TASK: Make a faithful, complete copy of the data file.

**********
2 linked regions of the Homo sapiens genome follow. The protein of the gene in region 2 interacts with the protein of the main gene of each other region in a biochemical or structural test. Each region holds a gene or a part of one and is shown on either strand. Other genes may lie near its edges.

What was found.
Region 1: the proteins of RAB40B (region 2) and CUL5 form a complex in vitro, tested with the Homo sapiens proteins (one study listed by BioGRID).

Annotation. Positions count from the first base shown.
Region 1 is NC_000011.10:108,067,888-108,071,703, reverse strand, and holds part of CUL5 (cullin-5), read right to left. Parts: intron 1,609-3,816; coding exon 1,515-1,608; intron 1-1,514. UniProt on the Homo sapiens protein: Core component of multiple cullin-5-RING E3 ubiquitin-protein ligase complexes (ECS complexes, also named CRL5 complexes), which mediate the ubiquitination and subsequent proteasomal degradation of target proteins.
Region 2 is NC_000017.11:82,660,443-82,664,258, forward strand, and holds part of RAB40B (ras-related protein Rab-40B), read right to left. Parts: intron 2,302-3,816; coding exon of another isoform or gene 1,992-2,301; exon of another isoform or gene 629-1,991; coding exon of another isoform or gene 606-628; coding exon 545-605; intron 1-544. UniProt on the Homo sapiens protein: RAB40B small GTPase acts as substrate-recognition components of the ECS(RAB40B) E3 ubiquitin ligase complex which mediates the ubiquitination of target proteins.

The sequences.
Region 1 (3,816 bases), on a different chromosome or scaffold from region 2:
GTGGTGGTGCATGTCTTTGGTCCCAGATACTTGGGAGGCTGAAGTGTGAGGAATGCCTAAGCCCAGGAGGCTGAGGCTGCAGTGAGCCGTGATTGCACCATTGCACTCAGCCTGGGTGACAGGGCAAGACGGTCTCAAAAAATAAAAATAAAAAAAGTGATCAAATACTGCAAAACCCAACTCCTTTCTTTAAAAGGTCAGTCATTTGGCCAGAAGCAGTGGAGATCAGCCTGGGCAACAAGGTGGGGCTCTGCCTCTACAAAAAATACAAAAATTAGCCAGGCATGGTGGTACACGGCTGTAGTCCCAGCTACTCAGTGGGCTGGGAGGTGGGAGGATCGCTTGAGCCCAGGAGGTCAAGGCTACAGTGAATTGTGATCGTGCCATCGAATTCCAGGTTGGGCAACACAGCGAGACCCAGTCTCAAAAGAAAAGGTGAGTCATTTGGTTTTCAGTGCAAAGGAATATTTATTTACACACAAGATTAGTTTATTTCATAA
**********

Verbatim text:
2 linked regions of the Homo sapiens genome follow. The protein of the gene in region 2 interacts with the protein of the main gene of each other region in a biochemical or structural test. Each region holds a gene or a part of one and is shown on either strand. Other genes may lie near its edges.

What was found.
Region 1: the proteins of RAB40B (region 2) and CUL5 form a complex in vitro, tested with the Homo sapiens proteins (one study listed by BioGRID).

Annotation. Positions count from the first base shown.
Region 1 is NC_000011.10:108,067,888-108,071,703, reverse strand, and holds part of CUL5 (cullin-5), read right to left. Parts: intron 1,609-3,816; coding exon 1,515-1,608; intron 1-1,514. UniProt on the Homo sapiens protein: Core component of multiple cullin-5-RING E3 ubiquitin-protein ligase complexes (ECS complexes, also named CRL5 complexes), which mediate the ubiquitination and subsequent proteasomal degradation of target proteins.
Region 2 is NC_000017.11:82,660,443-82,664,258, forward strand, and holds part of RAB40B (ras-related protein Rab-40B), read right to left. Parts: intron 2,302-3,816; coding exon of another isoform or gene 1,992-2,301; exon of another isoform or gene 629-1,991; coding exon of another isoform or gene 606-628; coding exon 545-605; intron 1-544. UniProt on the Homo sapiens protein: RAB40B small GTPase acts as substrate-recognition components of the ECS(RAB40B) E3 ubiquitin ligase complex which mediates the ubiquitination of target proteins.

The sequences.
Region 1 (3,816 bases), on a different chromosome or scaffold from region 2:
GTGGTGGTGCATGTCTTTGGTCCCAGATACTTGGGAGGCTGAAGTGTGAGGAATGCCTAAGCCCAGGAGGCTGAGGCTGCAGTGAGCCGTGATTGCACCATTGCACTCAGCCTGGGTGACAGGGCAAGACGGTCTCAAAAAATAAAAATAAAAAAAGTGATCAAATACTGCAAAACCCAACTCCTTTCTTTAAAAGGTCAGTCATTTGGCCAGAAGCAGTGGAGATCAGCCTGGGCAACAAGGTGGGGCTCTGCCTCTACAAAAAATACAAAAATTAGCCAGGCATGGTGGTACACGGCTGTAGTCCCAGCTACTCAGTGGGCTGGGAGGTGGGAGGATCGCTTGAGCCCAGGAGGTCAAGGCTACAGTGAATTGTGATCGTGCCATCGAATTCCAGGTTGGGCAACACAGCGAGACCCAGTCTCAAAAGAAAAGGTGAGTCATTTGGTTTTCAGTGCAAAGGAATATTTATTTACACACAAGATTAGTTTATTTCATAA